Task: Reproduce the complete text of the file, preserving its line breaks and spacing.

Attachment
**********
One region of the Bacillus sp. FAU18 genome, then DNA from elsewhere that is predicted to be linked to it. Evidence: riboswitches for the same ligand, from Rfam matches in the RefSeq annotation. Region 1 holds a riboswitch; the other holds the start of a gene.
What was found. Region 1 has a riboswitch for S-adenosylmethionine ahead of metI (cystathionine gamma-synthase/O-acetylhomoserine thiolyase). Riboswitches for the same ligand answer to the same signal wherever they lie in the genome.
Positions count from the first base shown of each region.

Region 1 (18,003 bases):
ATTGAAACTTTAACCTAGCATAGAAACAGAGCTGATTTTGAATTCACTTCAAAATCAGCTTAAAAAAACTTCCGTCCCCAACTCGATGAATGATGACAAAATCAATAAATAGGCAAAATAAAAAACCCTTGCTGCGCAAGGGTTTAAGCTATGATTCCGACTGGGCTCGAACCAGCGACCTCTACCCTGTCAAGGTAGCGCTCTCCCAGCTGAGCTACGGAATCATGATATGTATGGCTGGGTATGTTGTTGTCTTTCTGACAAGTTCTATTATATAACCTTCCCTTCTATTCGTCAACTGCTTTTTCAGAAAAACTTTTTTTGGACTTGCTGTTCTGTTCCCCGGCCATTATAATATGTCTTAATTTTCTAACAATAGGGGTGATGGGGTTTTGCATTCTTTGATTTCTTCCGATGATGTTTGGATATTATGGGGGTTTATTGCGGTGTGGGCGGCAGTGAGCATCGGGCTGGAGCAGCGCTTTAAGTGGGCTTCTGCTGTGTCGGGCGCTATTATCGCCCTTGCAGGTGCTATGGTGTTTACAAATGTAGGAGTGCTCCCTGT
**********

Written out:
One region of the Bacillus sp. FAU18 genome, then DNA from elsewhere that is predicted to be linked to it. Evidence: riboswitches for the same ligand, from Rfam matches in the RefSeq annotation. Region 1 holds a riboswitch; the other holds the start of a gene.
What was found. Region 1 has a riboswitch for S-adenosylmethionine ahead of metI (cystathionine gamma-synthase/O-acetylhomoserine thiolyase). Riboswitches for the same ligand answer to the same signal wherever they lie in the genome.
Positions count from the first base shown of each region.

Region 1 (18,003 bases):
ATTGAAACTTTAACCTAGCATAGAAACAGAGCTGATTTTGAATTCACTTCAAAATCAGCTTAAAAAAACTTCCGTCCCCAACTCGATGAATGATGACAAAATCAATAAATAGGCAAAATAAAAAACCCTTGCTGCGCAAGGGTTTAAGCTATGATTCCGACTGGGCTCGAACCAGCGACCTCTACCCTGTCAAGGTAGCGCTCTCCCAGCTGAGCTACGGAATCATGATATGTATGGCTGGGTATGTTGTTGTCTTTCTGACAAGTTCTATTATATAACCTTCCCTTCTATTCGTCAACTGCTTTTTCAGAAAAACTTTTTTTGGACTTGCTGTTCTGTTCCCCGGCCATTATAATATGTCTTAATTTTCTAACAATAGGGGTGATGGGGTTTTGCATTCTTTGATTTCTTCCGATGATGTTTGGATATTATGGGGGTTTATTGCGGTGTGGGCGGCAGTGAGCATCGGGCTGGAGCAGCGCTTTAAGTGGGCTTCTGCTGTGTCGGGCGCTATTATCGCCCTTGCAGGTGCTATGGTGTTTACAAATGTAGGAGTGCTCCCTGT